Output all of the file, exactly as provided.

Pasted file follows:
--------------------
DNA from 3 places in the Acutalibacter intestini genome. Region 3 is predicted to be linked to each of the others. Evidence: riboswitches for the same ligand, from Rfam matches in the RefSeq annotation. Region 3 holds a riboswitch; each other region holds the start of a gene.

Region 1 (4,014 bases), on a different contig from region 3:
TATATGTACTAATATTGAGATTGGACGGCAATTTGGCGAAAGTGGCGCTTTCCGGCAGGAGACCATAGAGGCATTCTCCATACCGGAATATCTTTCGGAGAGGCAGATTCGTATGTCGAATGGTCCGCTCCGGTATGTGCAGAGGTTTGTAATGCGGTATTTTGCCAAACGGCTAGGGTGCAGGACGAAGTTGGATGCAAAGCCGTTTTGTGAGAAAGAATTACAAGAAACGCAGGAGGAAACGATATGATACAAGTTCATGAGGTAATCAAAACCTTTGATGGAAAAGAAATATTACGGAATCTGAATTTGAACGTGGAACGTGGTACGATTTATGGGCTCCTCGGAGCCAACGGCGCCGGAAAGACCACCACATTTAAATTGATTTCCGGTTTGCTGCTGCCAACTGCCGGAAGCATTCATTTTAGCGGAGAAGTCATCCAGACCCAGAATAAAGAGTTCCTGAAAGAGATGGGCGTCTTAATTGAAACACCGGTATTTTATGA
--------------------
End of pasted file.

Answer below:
DNA from 3 places in the Acutalibacter intestini genome. Region 3 is predicted to be linked to each of the others. Evidence: riboswitches for the same ligand, from Rfam matches in the RefSeq annotation. Region 3 holds a riboswitch; each other region holds the start of a gene.

Region 1 (4,014 bases), on a different contig from region 3:
TATATGTACTAATATTGAGATTGGACGGCAATTTGGCGAAAGTGGCGCTTTCCGGCAGGAGACCATAGAGGCATTCTCCATACCGGAATATCTTTCGGAGAGGCAGATTCGTATGTCGAATGGTCCGCTCCGGTATGTGCAGAGGTTTGTAATGCGGTATTTTGCCAAACGGCTAGGGTGCAGGACGAAGTTGGATGCAAAGCCGTTTTGTGAGAAAGAATTACAAGAAACGCAGGAGGAAACGATATGATACAAGTTCATGAGGTAATCAAAACCTTTGATGGAAAAGAAATATTACGGAATCTGAATTTGAACGTGGAACGTGGTACGATTTATGGGCTCCTCGGAGCCAACGGCGCCGGAAAGACCACCACATTTAAATTGATTTCCGGTTTGCTGCTGCCAACTGCCGGAAGCATTCATTTTAGCGGAGAAGTCATCCAGACCCAGAATAAAGAGTTCCTGAAAGAGATGGGCGTCTTAATTGAAACACCGGTATTTTATGA